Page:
Angelina Jolie deserves praise for her decision to reveal in a New York Times op-ed that she recently underwent a preventive double mastectomy. She had the surgery after discovering she carried a gene mutation that gave her a high risk of developing breast and ovarian cancers. As an engaged and informed patient taking control over her own health, Jolie is a role model.
But it would be a mistake to view the actress’s experience as instructive for most women who live in fear of developing breast cancer, a disease that claims the lives of some 40,000 American women every year. Jolie’s disclosure comes at a time when more and more breast cancer patients who don’t have a high genetic risk factor are opting for single or double mastectomies, even though those surgeries don’t necessarily increase their chances of survival. It also comes after decades of breast cancer awareness campaigns have heightened anxiety of the disease to unprecedented levels. Otis Brawley, chief medical officer for the American Cancer Society, salutes Jolie for her carefully and responsibly worded essay, but fears other American women may not proceed with the same caution. He says one thought that came to mind as he read Jolie’s essay, was “‘Oh no, there’s going to be a rush to get this screening test that’s really going to be a bad thing for a lot of people.'”
Women with a family history of early onset ovarian or breast cancers, with close family members who’ve developed such cancers or who’ve already tested positive for the mutation affecting Jolie, known as the BRCA gene, should talk to their doctor and possibly a genetic counselor about undergoing testing. (Jolie was prompted to do so after her mother died of ovarian cancer at 56.) The mutation means a woman is far more likely to develop breast cancer—Jolie says her doctors estimated she had an 87% chance of getting breast cancer and a 50% chance of getting ovarian cancer, which is also linked to BRCA mutations. But the gene mutation itself is very rare. Less than 1% of American women have it and hereditary mutations like BRCA are linked to just 5%-10% of all breast cancer cases.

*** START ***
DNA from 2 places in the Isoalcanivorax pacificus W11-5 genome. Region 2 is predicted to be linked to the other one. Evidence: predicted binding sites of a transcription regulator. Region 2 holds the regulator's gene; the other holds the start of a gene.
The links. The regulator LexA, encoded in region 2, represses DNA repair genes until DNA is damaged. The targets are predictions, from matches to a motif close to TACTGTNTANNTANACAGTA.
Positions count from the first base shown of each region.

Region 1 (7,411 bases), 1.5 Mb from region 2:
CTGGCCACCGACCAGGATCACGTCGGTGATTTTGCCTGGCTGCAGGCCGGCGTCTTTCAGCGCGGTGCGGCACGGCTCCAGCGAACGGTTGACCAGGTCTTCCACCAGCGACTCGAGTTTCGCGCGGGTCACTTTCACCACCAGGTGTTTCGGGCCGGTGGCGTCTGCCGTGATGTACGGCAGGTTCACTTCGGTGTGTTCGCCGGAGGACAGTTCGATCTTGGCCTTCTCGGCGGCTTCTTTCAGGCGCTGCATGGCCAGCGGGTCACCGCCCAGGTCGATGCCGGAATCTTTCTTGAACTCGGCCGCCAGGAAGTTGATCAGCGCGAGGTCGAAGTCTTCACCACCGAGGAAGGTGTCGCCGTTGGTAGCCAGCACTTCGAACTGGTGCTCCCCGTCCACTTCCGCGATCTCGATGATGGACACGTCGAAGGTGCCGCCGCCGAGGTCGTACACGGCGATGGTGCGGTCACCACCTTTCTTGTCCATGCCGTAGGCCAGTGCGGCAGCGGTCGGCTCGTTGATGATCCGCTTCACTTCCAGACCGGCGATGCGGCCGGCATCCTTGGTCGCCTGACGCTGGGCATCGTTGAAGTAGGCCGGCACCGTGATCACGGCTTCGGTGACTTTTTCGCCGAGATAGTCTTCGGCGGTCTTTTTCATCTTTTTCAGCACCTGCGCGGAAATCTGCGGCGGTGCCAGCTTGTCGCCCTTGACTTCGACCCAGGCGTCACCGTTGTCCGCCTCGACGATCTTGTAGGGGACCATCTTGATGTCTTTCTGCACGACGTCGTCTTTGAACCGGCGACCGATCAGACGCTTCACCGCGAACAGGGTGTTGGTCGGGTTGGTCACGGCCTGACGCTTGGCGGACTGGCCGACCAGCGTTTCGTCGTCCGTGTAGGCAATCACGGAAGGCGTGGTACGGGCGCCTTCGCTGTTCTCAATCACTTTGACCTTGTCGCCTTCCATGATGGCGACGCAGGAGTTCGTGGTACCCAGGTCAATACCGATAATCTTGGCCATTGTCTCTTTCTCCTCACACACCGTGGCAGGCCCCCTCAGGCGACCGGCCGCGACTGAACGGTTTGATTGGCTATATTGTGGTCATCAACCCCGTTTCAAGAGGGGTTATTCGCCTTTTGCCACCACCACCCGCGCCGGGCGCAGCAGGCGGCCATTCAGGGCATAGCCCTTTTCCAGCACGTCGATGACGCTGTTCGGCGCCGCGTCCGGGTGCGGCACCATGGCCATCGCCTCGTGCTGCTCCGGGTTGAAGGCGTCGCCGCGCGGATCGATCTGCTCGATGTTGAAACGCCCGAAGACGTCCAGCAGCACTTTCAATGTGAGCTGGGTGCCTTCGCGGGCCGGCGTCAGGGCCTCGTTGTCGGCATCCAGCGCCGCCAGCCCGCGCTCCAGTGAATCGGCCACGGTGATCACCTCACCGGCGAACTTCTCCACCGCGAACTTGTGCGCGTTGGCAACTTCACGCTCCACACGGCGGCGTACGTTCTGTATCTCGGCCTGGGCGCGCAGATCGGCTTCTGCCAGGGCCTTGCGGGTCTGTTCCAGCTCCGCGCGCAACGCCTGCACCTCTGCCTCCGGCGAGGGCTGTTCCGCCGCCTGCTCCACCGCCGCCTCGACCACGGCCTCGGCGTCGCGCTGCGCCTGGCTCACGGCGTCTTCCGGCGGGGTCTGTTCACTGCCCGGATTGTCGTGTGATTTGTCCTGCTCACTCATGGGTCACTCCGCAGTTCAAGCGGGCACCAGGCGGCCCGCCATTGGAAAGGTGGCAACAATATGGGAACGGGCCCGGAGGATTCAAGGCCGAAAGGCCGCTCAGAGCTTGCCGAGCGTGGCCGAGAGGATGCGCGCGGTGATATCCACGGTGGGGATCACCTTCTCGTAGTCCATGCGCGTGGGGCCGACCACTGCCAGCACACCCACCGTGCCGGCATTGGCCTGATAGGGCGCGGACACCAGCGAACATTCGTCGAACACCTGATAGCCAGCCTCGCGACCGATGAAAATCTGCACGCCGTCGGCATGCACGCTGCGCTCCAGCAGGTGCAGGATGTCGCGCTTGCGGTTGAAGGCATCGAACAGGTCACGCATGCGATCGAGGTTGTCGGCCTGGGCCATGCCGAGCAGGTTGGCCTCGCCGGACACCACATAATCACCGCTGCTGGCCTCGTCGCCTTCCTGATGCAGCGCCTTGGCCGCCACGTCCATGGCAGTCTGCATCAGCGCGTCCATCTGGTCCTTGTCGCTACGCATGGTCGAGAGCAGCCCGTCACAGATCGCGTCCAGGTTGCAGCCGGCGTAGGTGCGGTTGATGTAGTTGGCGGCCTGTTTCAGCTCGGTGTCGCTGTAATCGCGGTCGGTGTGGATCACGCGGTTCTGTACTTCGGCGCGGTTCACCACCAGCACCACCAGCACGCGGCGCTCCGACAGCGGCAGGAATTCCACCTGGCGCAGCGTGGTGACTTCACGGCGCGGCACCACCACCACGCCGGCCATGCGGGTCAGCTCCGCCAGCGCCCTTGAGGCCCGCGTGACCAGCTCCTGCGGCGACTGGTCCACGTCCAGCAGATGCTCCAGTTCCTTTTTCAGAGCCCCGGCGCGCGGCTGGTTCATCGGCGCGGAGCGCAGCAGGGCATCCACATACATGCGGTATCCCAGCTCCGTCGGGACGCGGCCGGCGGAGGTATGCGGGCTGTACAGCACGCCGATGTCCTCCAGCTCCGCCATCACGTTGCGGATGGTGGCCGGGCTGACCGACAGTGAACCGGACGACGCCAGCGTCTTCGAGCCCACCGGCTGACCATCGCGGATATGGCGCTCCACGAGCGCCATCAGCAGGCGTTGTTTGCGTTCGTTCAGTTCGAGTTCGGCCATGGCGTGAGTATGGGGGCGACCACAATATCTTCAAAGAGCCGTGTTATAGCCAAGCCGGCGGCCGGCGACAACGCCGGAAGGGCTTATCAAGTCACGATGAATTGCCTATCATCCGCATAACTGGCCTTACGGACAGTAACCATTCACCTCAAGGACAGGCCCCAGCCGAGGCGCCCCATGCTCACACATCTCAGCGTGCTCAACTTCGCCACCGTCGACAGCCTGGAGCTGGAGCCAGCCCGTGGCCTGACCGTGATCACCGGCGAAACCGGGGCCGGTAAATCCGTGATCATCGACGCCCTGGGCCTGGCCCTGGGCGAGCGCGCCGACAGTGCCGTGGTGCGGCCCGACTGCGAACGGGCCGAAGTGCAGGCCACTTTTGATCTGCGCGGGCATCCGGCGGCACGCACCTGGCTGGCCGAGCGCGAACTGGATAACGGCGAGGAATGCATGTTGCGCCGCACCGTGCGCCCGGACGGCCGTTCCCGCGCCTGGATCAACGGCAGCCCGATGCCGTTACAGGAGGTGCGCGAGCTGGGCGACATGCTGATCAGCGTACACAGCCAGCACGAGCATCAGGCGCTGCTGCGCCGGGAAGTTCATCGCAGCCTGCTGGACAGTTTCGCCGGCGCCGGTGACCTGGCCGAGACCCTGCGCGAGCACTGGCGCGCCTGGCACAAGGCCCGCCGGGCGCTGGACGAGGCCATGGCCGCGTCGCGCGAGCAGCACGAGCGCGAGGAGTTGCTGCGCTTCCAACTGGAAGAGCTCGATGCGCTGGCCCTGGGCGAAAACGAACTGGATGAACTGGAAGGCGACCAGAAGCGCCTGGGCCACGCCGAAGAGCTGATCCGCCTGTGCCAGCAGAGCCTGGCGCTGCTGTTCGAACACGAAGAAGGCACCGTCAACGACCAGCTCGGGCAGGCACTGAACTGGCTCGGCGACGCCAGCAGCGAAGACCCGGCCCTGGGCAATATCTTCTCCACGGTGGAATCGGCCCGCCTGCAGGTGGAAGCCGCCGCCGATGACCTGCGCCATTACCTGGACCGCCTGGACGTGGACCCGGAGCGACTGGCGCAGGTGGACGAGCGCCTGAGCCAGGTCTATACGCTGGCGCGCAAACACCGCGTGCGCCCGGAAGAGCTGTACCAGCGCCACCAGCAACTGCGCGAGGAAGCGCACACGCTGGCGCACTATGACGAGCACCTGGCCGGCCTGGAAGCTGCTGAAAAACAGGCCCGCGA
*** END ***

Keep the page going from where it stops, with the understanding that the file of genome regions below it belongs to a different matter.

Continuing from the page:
In her essay, Jolie urged women, “especially if you have a family history of breast or ovarian cancer, to seek out the information and medical experts who can help you through this aspect of your life.”
It doesn’t always happen that way. Brawley remembers receiving a call several years ago from a woman who, although she had no family history that put her at increased risk for breast cancer, “was just worried and she heard that there was this test and she happened to have the money to pay for it.” The testing revealed she had a mutation of “unknown significance” that researchers have since determined is not associated with an increased risk for cancer. But for this woman it was too late, says Brawley. “She freaked out and had a bilateral mastectomy.” Brawley says the “the pinking of America,” the high-profile campaigns to raise awareness about the risk of breast cancer may have contributed to responses like this. “We have over-emphasized and scared people too much.”
New research may back him up. In a study presented at an American Society for Clinical Oncology symposium in 2012, researchers found found that that 70% of women who underwent double mastectomies after developing cancer in one breast were clinically at very low risk for developing cancer in the other breast. Lead author Sarah Hawley says women with breast cancer that’s treated are overestimating their risk of developing cancer in the future. “They’re thinking of doing these things that several years ago they may not have even considered,” she says.